She said that the Human Rights Ministry has established a Human Rights Information Management System, which has institutionalised data collection and analysis about human rights trends in the country. This system has helped us craft evidence-based policy and administrative measures and prepare Pakistan’s periodic treaty bodies reports, she added.

Additionally, she added that the government has established Child Protection Institute, Transgender Protection Centre, and a Council for Senior Citizens. These institutions have been fully equipped to provide shelter, medical care, and psycho-social support to children, transgender persons, and elderly individuals in vulnerable situations, she added.

She stated that Pakistan has enacted several progressive legislations in line with its international human rights obligations, focusing on the fundamental rights and freedoms of the vulnerable and the marginalized.

She said that Pakistan has taken several steps for women’s empowerment, adding that last year we amended the Protection against Harassment of Women at Workplace Act 2010 to broaden the definition of employees to include non-conventional workplaces and expand the definition of workplace harassment.

She said that the Parliament also enacted the Anti-Rape Act 2021 and the Enforcement of Women's Property Rights Act 2020 to build legal deterrence against the menace of rape and deprivation of women of their property rights.

“In a landmark move, all provincial High Courts have established Gender Based Violence Courts; helplines and women’s police stations have been set up across Pakistan. We have also conducted special training sessions for lawyers and judges in all provinces on inheritance, birth registration, and early and forced marriage laws,” she said.

She also referred to the passage of laws on transgender rights in 2018 to protect their fundamental rights like inheritance, education, decent work, property ownership, and participation in public affairs, besides the passage of a law in 2020 to safeguard the rights of persons with disabilities in line with the Convention on the Rights of Persons with Disabilities and, in 2022, the ICT Senior Citizen Act to prevent discrimination against elderly citizens.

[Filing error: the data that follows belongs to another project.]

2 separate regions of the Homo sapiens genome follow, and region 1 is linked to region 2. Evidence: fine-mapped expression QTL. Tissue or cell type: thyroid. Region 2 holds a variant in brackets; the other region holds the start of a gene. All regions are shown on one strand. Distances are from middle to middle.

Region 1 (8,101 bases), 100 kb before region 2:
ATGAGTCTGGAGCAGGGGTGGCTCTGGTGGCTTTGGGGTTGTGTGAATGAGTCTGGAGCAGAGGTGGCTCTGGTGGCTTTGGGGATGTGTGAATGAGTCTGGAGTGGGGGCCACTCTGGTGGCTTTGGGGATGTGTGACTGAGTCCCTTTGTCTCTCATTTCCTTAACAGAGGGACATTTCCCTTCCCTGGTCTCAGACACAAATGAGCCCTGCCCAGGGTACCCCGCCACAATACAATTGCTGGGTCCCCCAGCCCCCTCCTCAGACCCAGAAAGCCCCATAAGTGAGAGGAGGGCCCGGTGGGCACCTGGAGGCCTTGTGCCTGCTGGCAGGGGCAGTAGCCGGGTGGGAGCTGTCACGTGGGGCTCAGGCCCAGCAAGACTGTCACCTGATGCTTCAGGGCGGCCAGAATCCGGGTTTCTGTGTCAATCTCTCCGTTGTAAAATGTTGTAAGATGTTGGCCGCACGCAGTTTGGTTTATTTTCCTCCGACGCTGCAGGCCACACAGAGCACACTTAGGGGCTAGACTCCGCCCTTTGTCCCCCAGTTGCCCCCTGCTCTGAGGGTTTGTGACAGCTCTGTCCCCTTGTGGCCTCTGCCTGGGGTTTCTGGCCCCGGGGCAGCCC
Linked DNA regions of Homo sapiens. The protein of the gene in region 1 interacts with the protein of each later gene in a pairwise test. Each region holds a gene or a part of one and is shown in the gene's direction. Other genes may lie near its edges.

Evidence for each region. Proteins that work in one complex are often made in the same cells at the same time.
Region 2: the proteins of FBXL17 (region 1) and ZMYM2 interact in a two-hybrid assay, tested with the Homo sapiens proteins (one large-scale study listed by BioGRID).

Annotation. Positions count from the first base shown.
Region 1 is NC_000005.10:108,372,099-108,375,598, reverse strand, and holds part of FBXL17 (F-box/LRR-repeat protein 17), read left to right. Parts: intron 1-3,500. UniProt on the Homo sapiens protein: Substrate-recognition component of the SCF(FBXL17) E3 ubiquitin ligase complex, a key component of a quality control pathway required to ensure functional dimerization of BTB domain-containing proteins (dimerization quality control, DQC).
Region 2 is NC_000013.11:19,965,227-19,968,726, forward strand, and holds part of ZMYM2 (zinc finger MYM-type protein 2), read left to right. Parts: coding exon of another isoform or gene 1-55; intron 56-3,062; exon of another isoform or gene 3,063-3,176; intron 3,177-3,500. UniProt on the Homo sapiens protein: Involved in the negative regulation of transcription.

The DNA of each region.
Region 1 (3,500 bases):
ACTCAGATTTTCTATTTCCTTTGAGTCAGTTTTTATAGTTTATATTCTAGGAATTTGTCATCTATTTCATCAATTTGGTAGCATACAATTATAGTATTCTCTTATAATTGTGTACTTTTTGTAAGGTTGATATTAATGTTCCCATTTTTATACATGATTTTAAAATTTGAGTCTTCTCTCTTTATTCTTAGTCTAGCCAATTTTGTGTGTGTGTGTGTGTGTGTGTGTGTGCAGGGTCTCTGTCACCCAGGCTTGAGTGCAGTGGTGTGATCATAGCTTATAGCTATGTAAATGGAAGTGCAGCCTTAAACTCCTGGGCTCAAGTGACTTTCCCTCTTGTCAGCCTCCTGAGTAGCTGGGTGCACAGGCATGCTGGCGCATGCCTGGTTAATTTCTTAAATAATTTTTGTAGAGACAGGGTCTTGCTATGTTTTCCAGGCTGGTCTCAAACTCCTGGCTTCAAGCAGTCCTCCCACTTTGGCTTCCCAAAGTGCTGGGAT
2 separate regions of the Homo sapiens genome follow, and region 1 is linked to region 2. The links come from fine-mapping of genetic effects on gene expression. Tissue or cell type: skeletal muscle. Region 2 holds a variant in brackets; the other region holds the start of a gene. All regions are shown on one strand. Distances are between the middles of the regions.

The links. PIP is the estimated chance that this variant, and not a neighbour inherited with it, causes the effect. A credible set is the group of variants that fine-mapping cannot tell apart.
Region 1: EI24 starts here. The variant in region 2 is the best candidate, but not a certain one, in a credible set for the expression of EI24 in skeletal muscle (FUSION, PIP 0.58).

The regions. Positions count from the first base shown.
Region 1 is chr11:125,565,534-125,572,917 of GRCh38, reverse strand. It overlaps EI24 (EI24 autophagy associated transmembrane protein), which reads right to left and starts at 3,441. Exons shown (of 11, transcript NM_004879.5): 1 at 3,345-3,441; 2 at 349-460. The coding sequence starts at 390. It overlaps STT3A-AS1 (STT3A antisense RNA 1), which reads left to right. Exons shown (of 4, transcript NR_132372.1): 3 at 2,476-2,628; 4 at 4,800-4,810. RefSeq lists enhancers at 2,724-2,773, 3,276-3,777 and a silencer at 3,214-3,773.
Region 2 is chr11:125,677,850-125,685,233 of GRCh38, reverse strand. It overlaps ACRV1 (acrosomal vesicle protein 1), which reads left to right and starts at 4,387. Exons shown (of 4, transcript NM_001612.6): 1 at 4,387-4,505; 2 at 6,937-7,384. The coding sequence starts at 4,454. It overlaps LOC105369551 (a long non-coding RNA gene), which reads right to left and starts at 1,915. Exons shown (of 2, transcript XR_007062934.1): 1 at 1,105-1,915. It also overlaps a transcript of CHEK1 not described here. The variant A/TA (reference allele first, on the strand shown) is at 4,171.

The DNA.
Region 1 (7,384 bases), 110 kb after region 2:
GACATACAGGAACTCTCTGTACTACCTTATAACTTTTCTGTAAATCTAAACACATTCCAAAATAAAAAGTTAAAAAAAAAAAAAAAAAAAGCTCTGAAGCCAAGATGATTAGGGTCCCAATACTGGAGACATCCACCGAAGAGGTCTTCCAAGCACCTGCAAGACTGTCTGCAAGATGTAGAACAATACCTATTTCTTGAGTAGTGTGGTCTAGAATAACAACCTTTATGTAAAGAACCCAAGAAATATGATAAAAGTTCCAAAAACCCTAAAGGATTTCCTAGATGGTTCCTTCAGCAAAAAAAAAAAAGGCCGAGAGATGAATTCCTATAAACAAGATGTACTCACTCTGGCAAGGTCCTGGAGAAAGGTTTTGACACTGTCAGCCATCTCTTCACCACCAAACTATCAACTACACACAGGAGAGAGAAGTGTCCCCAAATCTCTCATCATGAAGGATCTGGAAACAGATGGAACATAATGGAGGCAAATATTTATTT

“The protection of child rights has also remained high on our national agenda. In 2020, the Zainab Alert, Response, and Recovery Act were legislated. An alert system for reporting missing children has been launched in its follow-up,” she added.

She said that legislation prohibiting child labour is already in force in the country, adding that the Ministry of Overseas Pakistanis & Human Resource Development has notified a Child Labour Cell to coordinate and devise a consensus-based National Action Plan with ILO’s technical assistance.

She added that Pakistan has recently ratified the Optional Protocol to the UN Convention on Transnational Organized Crime on trafficking in persons (in November 2022). In line with best practices, we passed two separate laws on trafficking in persons and the smuggling of migrants in 2018. Since the enactment of these laws, there have been more than 1,000 human trafficking investigations and 161 convictions, she added.

“We fully subscribe to the view that States are primarily responsible for promoting and protecting human rights. We also understand that advancing human rights is not a one-time exercise but a long-term commitment that entails sustained institution-building, legal reforms, and policy revamping,” she added.

She said that Pakistan will continue to endeavour to build bridges and promote consensus, constructive engagement, and dialogue.

Copyright Business Recorder, 2023